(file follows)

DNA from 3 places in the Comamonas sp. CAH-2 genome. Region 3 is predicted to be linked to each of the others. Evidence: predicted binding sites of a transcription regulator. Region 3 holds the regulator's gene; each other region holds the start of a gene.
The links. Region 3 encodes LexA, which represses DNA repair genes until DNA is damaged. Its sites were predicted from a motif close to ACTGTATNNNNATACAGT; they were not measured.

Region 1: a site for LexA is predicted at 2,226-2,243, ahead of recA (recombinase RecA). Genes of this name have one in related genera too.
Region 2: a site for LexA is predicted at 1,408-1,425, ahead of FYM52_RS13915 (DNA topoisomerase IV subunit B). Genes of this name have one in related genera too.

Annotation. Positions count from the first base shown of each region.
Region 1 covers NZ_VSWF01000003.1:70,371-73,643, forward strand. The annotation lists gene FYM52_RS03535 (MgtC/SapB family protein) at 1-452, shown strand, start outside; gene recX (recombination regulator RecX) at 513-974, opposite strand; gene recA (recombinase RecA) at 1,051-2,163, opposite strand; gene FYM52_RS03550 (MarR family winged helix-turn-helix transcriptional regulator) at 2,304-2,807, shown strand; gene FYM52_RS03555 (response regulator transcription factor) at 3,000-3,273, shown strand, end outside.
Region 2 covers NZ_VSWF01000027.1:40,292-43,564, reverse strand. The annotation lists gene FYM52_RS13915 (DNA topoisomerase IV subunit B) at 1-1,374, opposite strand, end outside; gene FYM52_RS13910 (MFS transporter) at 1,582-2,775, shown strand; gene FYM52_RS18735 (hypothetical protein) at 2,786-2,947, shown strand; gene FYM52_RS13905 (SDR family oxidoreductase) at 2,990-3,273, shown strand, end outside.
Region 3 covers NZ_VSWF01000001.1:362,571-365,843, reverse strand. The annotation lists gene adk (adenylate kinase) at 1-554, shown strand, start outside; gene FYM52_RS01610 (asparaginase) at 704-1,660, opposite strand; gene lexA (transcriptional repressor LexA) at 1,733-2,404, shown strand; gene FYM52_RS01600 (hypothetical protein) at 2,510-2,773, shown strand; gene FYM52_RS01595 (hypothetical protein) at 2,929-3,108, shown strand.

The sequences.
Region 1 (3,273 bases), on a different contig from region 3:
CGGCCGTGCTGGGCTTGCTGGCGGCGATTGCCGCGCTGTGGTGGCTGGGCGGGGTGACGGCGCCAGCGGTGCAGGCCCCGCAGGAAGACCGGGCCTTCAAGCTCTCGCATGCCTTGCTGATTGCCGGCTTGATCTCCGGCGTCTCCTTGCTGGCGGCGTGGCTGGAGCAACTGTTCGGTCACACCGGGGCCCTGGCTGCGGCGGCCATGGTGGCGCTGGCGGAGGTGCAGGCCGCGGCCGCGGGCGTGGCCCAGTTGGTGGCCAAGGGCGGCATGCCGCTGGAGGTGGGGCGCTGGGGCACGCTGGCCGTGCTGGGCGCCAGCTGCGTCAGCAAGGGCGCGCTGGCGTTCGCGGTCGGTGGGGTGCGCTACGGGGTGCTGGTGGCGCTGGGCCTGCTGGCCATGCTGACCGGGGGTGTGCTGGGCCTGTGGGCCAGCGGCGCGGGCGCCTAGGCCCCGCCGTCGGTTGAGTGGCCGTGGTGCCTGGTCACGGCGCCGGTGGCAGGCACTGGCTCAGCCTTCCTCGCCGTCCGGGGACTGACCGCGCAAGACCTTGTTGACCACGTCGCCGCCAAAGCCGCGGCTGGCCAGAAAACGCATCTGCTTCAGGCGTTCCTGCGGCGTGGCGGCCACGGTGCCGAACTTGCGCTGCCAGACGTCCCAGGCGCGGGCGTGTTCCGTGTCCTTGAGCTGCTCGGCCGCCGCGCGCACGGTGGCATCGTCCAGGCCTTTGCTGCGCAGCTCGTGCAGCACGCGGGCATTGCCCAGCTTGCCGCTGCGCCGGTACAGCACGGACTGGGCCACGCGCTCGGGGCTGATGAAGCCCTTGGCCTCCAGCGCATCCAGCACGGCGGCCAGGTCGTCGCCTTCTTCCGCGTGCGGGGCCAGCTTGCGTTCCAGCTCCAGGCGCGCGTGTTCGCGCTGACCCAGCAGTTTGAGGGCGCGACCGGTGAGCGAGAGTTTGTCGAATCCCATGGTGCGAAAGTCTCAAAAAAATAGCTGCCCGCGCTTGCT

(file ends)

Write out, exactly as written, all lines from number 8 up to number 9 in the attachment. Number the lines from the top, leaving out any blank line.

Region 3 covers NZ_VSWF01000001.1:362,571-365,843, reverse strand. The annotation lists gene adk (adenylate kinase) at 1-554, shown strand, start outside; gene FYM52_RS01610 (asparaginase) at 704-1,660, opposite strand; gene lexA (transcriptional repressor LexA) at 1,733-2,404, shown strand; gene FYM52_RS01600 (hypothetical protein) at 2,510-2,773, shown strand; gene FYM52_RS01595 (hypothetical protein) at 2,929-3,108, shown strand.

The sequences.